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Across the country, communities are facing weather-related challenges such as stronger storms, more intense flooding, and harsher droughts and wildfires. The Fourth National Climate Assessment, released in November 2018, examines natural changes affecting the United States and what they could mean for the American way of life. The massive report concludes that community resilience, aging infrastructure, and economies that are dependent on stable natural systems—including agriculture, fishing, and tourism—will all be disrupted. Even electricity production might be affected as temperatures continue to rise.

According to the best science, these observations are not flukes: weather patterns are changing permanently. Storms like hurricanes Sandy and Maria, fires like the Camp fire and the Tubbs fire, and droughts like those that have affected California and the Great Plains are events that are here to stay.

Sea level rise (SLR) is one of the most robustly modeled—and worrisome—natural changes that scientists are tracking. Both real-world experience and scientific models strongly suggest that higher seas are associated with stronger coastal storms. On average, global sea levels have risen between 7 and 8 inches since 1900, with nearly half of that rise was in the last 25 years. By 2050, we can expect at least another 6 inches of SLR and up to 4 feet of SLR by the end of the 21st century—and the rate of increase is accelerating.

Not only are these patterns changing, but the potential investment losses are increasing. Rising seas threaten more than $1.4 trillion of coastal property, even as development of these areas continues. All development carries risk, but experiences following recent disaster events suggest that concentrated investment in high-risk areas multiplies the potential losses. For example, California’s 2017 Tubbs fire burned nearly the same area as the 1964 Hanley fire, but while the Hanley fire destroyed fewer than 100 structures, the Tubbs fire destroyed 5,600 structures—making it the most destructive fire in state history at the time.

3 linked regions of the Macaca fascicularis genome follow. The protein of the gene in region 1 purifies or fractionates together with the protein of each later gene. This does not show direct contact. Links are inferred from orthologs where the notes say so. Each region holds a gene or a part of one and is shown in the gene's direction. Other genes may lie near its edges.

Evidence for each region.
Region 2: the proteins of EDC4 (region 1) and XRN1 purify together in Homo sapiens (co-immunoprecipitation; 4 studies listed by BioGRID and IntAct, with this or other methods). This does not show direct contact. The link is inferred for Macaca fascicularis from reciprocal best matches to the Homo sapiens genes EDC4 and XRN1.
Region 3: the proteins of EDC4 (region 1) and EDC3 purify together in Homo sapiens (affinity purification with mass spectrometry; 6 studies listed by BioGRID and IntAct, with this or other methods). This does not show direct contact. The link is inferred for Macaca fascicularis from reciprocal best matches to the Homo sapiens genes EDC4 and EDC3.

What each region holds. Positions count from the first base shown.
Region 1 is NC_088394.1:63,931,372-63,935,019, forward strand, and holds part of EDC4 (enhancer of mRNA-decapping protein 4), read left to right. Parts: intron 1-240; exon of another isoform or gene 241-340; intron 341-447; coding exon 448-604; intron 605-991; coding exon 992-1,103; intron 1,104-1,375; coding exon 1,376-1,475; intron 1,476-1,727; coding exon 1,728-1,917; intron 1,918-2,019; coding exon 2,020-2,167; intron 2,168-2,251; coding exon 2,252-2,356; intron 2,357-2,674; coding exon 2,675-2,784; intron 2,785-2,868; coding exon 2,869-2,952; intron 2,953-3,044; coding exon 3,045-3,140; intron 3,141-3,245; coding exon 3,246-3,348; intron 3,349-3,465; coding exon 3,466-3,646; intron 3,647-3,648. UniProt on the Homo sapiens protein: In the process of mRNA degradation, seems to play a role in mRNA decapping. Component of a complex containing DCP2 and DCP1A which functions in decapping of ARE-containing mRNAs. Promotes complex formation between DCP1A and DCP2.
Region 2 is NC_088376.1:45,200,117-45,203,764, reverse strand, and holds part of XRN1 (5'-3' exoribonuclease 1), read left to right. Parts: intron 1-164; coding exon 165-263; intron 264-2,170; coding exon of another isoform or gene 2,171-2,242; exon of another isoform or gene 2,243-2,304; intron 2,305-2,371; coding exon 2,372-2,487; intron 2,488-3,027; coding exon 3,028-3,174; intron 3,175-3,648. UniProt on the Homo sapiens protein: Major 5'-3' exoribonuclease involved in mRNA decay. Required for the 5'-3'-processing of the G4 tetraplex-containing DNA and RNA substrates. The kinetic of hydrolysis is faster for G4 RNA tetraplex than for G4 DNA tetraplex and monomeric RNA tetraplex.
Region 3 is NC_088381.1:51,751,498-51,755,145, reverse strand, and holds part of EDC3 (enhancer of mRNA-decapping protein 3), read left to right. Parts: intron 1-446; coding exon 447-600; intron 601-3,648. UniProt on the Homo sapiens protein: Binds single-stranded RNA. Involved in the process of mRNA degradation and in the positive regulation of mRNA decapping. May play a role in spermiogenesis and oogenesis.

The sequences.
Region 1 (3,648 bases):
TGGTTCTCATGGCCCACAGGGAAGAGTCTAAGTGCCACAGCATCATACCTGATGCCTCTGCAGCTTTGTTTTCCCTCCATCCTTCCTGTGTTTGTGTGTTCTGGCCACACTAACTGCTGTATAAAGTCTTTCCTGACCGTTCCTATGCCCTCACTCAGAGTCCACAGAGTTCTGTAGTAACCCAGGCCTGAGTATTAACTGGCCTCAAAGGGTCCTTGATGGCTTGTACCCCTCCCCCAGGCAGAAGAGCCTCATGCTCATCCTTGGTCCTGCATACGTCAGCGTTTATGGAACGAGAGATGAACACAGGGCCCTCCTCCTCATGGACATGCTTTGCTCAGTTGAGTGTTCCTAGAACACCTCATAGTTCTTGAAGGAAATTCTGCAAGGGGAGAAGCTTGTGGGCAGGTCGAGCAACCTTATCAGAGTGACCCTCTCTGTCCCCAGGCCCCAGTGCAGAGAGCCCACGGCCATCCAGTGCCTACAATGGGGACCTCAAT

Projected SLR could impact infrastructure too, with significant economic impacts:

  • U.S. shipping ports that are highly vulnerable to damage from SLR and increasingly extreme weather handle 99% of overseas trade;
  • Major refineries, which supply the nation with energy, are largely located along coasts and are subject to the same risks;
  • Over 60,000 miles of vulnerable roads and bridges that are built in floodplains have already required billions of dollars in repairs after intensifying storms. Indeed, damage to at least one major bridge has been conclusively tied to SLR (which is notable given the widespread hesitation of experts to attribute damage or storm events to causes like SLR).

In response, coastal communities worldwide are taking steps to implement mitigation and adaptation strategies; some are even relocating to areas with lower flood risk. Most communities, however, are investing in seawalls, reinforcing natural shorelines, and developing “floodable” structures and green spaces. A world leader in this approach is the Netherlands. With much of their land at or below sea level and with a long history of adaptation to water, the Dutch are beginning to export their strategies to the United States, encouraging Americans to creatively combine water management and urban planning so that cities can live with water more resiliently.